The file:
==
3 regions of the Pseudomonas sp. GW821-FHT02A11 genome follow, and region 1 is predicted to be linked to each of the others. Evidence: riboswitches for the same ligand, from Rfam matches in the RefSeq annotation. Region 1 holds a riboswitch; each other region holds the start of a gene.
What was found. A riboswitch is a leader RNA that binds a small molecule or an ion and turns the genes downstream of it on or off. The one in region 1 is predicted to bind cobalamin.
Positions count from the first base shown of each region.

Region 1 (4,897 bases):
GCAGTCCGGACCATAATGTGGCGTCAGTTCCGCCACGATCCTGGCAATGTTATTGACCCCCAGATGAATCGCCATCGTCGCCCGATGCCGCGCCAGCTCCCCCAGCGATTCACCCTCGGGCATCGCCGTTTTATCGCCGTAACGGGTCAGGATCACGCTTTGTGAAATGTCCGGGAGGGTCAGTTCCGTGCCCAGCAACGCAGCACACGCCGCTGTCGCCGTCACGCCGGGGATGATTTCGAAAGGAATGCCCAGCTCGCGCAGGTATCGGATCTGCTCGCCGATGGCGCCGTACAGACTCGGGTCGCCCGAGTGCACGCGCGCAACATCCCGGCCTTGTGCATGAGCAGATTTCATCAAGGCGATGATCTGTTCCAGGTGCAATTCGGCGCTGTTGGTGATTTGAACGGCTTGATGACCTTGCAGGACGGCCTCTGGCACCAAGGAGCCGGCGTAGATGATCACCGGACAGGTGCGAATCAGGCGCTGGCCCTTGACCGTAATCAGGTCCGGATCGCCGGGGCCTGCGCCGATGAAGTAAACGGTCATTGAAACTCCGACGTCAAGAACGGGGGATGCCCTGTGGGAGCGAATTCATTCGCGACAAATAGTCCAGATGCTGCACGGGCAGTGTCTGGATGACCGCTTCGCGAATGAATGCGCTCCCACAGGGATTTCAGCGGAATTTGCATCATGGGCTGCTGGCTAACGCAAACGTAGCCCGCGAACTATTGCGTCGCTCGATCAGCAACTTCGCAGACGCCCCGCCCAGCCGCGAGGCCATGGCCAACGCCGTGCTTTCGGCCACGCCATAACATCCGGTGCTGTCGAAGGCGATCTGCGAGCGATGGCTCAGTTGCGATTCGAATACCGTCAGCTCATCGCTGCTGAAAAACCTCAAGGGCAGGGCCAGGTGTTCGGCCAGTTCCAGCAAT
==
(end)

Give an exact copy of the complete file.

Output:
3 regions of the Pseudomonas sp. GW821-FHT02A11 genome follow, and region 1 is predicted to be linked to each of the others. Evidence: riboswitches for the same ligand, from Rfam matches in the RefSeq annotation. Region 1 holds a riboswitch; each other region holds the start of a gene.
What was found. A riboswitch is a leader RNA that binds a small molecule or an ion and turns the genes downstream of it on or off. The one in region 1 is predicted to bind cobalamin.
Positions count from the first base shown of each region.

Region 1 (4,897 bases):
GCAGTCCGGACCATAATGTGGCGTCAGTTCCGCCACGATCCTGGCAATGTTATTGACCCCCAGATGAATCGCCATCGTCGCCCGATGCCGCGCCAGCTCCCCCAGCGATTCACCCTCGGGCATCGCCGTTTTATCGCCGTAACGGGTCAGGATCACGCTTTGTGAAATGTCCGGGAGGGTCAGTTCCGTGCCCAGCAACGCAGCACACGCCGCTGTCGCCGTCACGCCGGGGATGATTTCGAAAGGAATGCCCAGCTCGCGCAGGTATCGGATCTGCTCGCCGATGGCGCCGTACAGACTCGGGTCGCCCGAGTGCACGCGCGCAACATCCCGGCCTTGTGCATGAGCAGATTTCATCAAGGCGATGATCTGTTCCAGGTGCAATTCGGCGCTGTTGGTGATTTGAACGGCTTGATGACCTTGCAGGACGGCCTCTGGCACCAAGGAGCCGGCGTAGATGATCACCGGACAGGTGCGAATCAGGCGCTGGCCCTTGACCGTAATCAGGTCCGGATCGCCGGGGCCTGCGCCGATGAAGTAAACGGTCATTGAAACTCCGACGTCAAGAACGGGGGATGCCCTGTGGGAGCGAATTCATTCGCGACAAATAGTCCAGATGCTGCACGGGCAGTGTCTGGATGACCGCTTCGCGAATGAATGCGCTCCCACAGGGATTTCAGCGGAATTTGCATCATGGGCTGCTGGCTAACGCAAACGTAGCCCGCGAACTATTGCGTCGCTCGATCAGCAACTTCGCAGACGCCCCGCCCAGCCGCGAGGCCATGGCCAACGCCGTGCTTTCGGCCACGCCATAACATCCGGTGCTGTCGAAGGCGATCTGCGAGCGATGGCTCAGTTGCGATTCGAATACCGTCAGCTCATCGCTGCTGAAAAACCTCAAGGGCAGGGCCAGGTGTTCGGCCAGTTCCAGCAAT